6. the duties of employee;
  7. the location of employment and requirements of the employer for the travel of the employee for business purposes;
  8. the authorization of the employee to incur expenses;
  9. the frequency and duration of the employee's vacations;

These contracts need to be funded. The death of the employee would result not only in the loss of income to the family, but also in the loss of income to the employer. This is caused when a significant job within an organization goes without servicing (by an experienced individual) for a period of time. Customer contact is lost, resulting in the loss of future sales or work. Customers become dissatisfied by delays or errors incurred when a less experienced individual takes over. Additional employee tension results when too few people try to fill too many important positions.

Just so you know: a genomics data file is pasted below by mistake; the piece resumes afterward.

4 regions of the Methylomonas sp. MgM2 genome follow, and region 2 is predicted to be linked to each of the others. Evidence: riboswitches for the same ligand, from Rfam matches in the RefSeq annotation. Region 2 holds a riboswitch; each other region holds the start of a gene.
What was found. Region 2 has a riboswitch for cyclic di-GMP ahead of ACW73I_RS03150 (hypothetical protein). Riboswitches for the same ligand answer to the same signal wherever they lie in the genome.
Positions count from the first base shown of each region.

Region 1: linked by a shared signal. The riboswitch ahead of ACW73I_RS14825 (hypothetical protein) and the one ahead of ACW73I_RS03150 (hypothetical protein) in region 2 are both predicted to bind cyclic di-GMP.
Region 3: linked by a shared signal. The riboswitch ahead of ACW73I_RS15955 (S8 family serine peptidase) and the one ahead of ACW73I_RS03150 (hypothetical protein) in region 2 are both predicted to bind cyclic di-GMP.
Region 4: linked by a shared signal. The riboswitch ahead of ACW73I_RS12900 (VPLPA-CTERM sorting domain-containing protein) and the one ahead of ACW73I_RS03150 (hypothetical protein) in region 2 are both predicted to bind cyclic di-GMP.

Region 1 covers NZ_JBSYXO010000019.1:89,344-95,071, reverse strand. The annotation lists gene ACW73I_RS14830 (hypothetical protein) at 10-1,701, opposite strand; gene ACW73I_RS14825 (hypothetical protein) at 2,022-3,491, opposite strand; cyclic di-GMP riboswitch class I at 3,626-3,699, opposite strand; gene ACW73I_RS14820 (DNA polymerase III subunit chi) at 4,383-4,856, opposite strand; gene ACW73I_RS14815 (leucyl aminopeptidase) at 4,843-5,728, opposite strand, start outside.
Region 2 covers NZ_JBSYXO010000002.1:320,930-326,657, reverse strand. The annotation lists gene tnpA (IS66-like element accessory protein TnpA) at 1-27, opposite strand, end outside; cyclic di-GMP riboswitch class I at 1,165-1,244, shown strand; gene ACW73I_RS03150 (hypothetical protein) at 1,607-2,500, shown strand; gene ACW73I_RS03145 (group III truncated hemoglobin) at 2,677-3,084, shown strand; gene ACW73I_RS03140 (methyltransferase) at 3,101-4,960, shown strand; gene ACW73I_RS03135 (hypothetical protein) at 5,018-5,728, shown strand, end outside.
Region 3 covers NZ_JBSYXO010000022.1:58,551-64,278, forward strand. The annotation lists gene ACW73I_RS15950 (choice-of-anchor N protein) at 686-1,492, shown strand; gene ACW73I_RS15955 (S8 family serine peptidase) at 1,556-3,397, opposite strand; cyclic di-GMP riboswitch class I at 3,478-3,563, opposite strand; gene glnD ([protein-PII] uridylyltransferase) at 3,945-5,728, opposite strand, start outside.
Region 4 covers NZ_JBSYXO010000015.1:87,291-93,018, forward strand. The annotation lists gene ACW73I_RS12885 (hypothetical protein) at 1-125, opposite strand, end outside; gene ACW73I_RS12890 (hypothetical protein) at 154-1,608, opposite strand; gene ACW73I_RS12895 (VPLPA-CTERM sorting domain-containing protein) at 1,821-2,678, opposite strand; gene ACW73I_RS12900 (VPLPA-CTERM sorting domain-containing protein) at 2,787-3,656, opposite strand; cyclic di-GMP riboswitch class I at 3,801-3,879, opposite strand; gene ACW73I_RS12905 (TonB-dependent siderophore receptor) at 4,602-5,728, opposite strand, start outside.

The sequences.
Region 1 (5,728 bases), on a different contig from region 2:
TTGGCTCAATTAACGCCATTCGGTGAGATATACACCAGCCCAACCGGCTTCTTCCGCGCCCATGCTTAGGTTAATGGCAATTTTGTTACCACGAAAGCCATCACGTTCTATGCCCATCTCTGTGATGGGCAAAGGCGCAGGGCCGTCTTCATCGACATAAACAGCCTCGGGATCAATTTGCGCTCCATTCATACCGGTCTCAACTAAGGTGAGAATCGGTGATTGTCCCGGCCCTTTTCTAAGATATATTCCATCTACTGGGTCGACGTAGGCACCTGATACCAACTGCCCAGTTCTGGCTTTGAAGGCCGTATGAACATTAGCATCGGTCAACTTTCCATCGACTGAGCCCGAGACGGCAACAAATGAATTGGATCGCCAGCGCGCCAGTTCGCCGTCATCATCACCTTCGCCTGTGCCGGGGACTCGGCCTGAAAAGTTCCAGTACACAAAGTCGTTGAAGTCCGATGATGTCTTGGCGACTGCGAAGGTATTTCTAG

In addition the employer would have to spend a great deal of time and money finding another employee who could fill the position. This would involve a lot of down time in the employee's position, and the additional loss of time of other employees (and of the employer) for interviewing prospective employees and then in training the new employee. It would also probably take a new individual several months before they were "up to speed" and this too would cause a loss to the company. For disabilities this is further aggravated. In the event of a disability it would be several months before the employer was advised of the future status of the employee. In the meanwhile, particularly for an individual in a senior position, the vacancy could not be filled, and the duties of that employee would not be done or doubling up of job duties would occur. The employer could not simply terminate the employee and start a job search immediately as this would probably result in a wrongful dismissal charge. As such, the process outlined above for death would be further compounded.